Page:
1. Hey Guest! Check out the 3 MCAT Study Plan Options listed in the 'stickies' area at the top of the forums (BoomBoom, SN2ed, and MCATJelly). Let us know which you like best.

    Also, we now offer a MCAT Test-Prep Exhibitions Forum where you can ask questions directly from the test-prep services.
    Dismiss Notice
  2. Dismiss Notice
  3. Download free Tapatalk for iPhone or Tapatalk for Android for your phone and follow the SDN forums with push notifications.
    Dismiss Notice
Dismiss Notice
Visit Interview Feedback to view and submit interview information.

Half-Equivalence Point

Discussion in 'MCAT Discussions' started by sotired, Jul 31, 2006.

  1. sotired

    sotired sotired
    2+ Year Member

    Joined:
    Jul 29, 2006
    Messages:
    284
    Likes Received:
    0
    Status:
    Pre-Medical
    There's a question on AAMC 3r question #47.. that gives the explanation:


    In a titration of R–COOH, the concentrations of R–COOH and R–COO- are equal at the mid-point of the titration. This is often called the half-equivalence point. From the expression for the equilibrium constant of a weak acid HA, when [HA] = [A-], then [H3O+] = Ka and pH = pKa. Table 1 shows the pKa value for a monoprotic acid to be 4.69–4.88. Answer choice A (4.8) lies in this range, the other choices do not. Alternatively, Figure 1 shows the pH at the half equivalence point of a weak acid to be about 4.8. Thus, answer choice A is the best answer.

    Maybe I'm just confused, but I thought the concentrations of the acid and its conjugate base were equal at the actual equivalence point...not the half? Also, I'm also a bit cloudy on the "end point" vs "equivalence point". I know its the point where the indicator should change color...so theoretically, shouldn't they be the same?

    thanks in advance!
     
  2. Note: SDN Members do not see this ad.

  3. WilliamsF1

    2+ Year Member

    Joined:
    Jul 6, 2006
    Messages:
    8,469
    Likes Received:
    1
    Status:
    Pre-Health (Field Undecided)
    The equivalence point for a monoprotic (one H) acid is where it's been 100% deprotonated. i.e. an acid starts as HA and then a strong base (say OH-) is added, when 50% of it gets deprotonated, [HA]=[A-], that is the half equivalence point. If you keep adding OH-, you will deprotonate the remaining acid. Once all the HA has been converted to A-, that is the equivalence point. End point is for indicators and the pH range in which they function.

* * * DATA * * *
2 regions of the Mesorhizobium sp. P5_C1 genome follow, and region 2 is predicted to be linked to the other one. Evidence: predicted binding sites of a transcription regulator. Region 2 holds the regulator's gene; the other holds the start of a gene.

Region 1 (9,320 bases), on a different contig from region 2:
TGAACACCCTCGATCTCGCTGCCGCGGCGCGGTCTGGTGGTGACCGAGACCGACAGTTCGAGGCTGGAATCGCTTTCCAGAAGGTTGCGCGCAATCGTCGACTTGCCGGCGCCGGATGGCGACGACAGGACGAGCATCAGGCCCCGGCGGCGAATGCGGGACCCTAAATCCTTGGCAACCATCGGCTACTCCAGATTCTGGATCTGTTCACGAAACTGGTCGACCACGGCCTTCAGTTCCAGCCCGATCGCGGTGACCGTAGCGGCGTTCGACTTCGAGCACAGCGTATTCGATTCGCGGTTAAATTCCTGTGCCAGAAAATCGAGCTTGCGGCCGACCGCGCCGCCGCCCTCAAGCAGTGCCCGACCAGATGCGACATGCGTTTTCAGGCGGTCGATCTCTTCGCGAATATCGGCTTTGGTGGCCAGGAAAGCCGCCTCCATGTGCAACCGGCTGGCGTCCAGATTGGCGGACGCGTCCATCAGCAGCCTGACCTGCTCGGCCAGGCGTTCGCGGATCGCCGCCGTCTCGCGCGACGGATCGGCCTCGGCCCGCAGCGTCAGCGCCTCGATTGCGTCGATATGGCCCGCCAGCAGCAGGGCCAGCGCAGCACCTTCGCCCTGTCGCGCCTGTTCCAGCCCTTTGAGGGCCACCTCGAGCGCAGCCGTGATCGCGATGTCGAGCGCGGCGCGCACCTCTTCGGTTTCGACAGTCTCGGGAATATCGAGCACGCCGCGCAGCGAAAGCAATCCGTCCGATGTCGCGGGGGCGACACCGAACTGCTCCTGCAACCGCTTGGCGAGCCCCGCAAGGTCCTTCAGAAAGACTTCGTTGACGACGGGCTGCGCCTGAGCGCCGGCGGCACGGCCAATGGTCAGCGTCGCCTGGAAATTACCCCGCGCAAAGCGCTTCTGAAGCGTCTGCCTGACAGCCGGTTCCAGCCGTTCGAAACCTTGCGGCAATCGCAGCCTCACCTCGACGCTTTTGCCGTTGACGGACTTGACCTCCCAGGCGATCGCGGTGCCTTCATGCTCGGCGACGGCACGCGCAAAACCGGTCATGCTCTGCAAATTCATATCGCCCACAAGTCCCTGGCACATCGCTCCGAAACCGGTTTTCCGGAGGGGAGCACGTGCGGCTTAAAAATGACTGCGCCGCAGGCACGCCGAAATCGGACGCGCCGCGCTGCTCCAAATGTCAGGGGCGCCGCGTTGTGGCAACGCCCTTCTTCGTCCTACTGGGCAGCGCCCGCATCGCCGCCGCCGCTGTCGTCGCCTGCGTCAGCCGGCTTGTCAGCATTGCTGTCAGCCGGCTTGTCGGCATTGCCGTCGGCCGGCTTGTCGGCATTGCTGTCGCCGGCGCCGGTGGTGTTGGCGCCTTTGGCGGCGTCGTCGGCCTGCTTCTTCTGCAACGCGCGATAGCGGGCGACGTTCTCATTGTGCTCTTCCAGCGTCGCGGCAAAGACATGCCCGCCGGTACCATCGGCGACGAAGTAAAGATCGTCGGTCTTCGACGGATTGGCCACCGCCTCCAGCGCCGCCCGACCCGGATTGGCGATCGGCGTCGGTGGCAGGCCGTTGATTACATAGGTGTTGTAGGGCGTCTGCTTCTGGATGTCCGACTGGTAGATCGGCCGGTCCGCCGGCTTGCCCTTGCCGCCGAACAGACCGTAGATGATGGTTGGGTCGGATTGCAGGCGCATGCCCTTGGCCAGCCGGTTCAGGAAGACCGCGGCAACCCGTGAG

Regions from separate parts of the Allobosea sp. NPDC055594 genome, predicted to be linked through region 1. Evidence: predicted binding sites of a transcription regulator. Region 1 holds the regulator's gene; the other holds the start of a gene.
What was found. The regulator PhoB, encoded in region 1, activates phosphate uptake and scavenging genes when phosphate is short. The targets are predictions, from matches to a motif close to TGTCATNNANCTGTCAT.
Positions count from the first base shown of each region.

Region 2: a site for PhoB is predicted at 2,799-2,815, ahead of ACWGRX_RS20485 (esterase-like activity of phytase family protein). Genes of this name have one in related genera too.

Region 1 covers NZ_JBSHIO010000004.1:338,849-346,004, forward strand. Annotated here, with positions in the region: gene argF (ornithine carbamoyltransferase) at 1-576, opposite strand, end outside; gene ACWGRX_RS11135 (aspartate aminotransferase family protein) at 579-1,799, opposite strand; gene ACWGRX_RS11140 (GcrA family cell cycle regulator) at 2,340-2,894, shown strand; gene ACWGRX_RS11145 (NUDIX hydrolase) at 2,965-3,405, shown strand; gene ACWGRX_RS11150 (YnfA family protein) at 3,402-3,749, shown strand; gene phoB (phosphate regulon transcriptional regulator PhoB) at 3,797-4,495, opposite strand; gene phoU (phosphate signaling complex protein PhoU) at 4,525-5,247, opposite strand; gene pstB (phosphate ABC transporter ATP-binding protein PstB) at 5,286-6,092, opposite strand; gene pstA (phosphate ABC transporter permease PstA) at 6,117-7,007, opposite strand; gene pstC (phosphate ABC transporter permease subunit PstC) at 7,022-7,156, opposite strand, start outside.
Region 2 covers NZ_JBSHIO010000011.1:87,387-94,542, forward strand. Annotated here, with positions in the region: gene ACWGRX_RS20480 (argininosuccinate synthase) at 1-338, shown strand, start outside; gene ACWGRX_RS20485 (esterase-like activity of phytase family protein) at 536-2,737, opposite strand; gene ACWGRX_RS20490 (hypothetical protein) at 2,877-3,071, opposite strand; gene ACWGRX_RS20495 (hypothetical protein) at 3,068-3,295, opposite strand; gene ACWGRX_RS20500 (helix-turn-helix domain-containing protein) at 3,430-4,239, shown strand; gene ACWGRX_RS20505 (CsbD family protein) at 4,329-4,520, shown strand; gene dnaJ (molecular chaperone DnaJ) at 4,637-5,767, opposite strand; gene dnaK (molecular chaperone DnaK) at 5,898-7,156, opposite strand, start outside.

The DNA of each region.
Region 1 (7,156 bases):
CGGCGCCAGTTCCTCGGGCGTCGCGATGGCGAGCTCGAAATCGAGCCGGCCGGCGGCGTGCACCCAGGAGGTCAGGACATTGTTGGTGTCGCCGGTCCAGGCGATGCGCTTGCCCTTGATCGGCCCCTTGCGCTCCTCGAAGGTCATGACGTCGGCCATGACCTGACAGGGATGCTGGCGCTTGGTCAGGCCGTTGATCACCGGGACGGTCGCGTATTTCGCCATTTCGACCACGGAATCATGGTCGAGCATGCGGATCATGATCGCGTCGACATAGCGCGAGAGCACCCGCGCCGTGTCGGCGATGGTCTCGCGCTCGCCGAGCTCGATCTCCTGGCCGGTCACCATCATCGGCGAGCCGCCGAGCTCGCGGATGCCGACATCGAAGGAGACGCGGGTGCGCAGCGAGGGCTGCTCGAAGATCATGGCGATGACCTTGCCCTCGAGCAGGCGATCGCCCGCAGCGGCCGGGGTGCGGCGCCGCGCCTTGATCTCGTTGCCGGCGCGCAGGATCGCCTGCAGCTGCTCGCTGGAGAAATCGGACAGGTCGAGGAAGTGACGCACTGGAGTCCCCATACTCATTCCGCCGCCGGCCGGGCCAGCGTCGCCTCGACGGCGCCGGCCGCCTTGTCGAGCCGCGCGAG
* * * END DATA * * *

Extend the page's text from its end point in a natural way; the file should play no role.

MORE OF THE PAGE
4. sotired

    sotired sotired
    2+ Year Member

    Joined:
    Jul 29, 2006
    Messages:
    284
    Likes Received:
    0
    Status:
    Pre-Medical
    ahhhh thanks....i get it now :)
     
  5. WilliamsF1

    2+ Year Member

    Joined:
    Jul 6, 2006
    Messages:
    8,469
    Likes Received:
    1
    Status:
    Pre-Health (Field Undecided)
    If you look at the graph (I just brough out 3R), the half-equivalence points will be on the most horizontal line drawn through the graph. The equivalence point is the most vertical line drawn on the graph. So from the graph, the half equivalence is the first flat portion of the graph starting from the lower left. It will be when 15mL has been added at around a pH of 5 so 4.8 is the best answer.
     
  6. EBI831

    EBI831 legend in the making
    7+ Year Member

    Joined:
    Apr 18, 2006
    Messages:
    956
    Likes Received:
    4
    Status:
    Medical Student
    everythings WilliamsF1 said but add that equivalence pt and end point aren't the same always especially if you were doing a polyprotic acid titration with a base then you'd have several equivalence points but just one end point. as far as end point goes i just know you use an indicator and its when you are done and i might be wrong but i think it's when you've added as many equivalents of titrant(take base for instance) to the acid(if acid being titrated) as present in the original acid and the end point may or may not be at a neutral pH(usually only when strong base and strong acid or weak acid and weak base). don't shoot me if i'm wrong just pat me on the back for trying.
     

Share This Page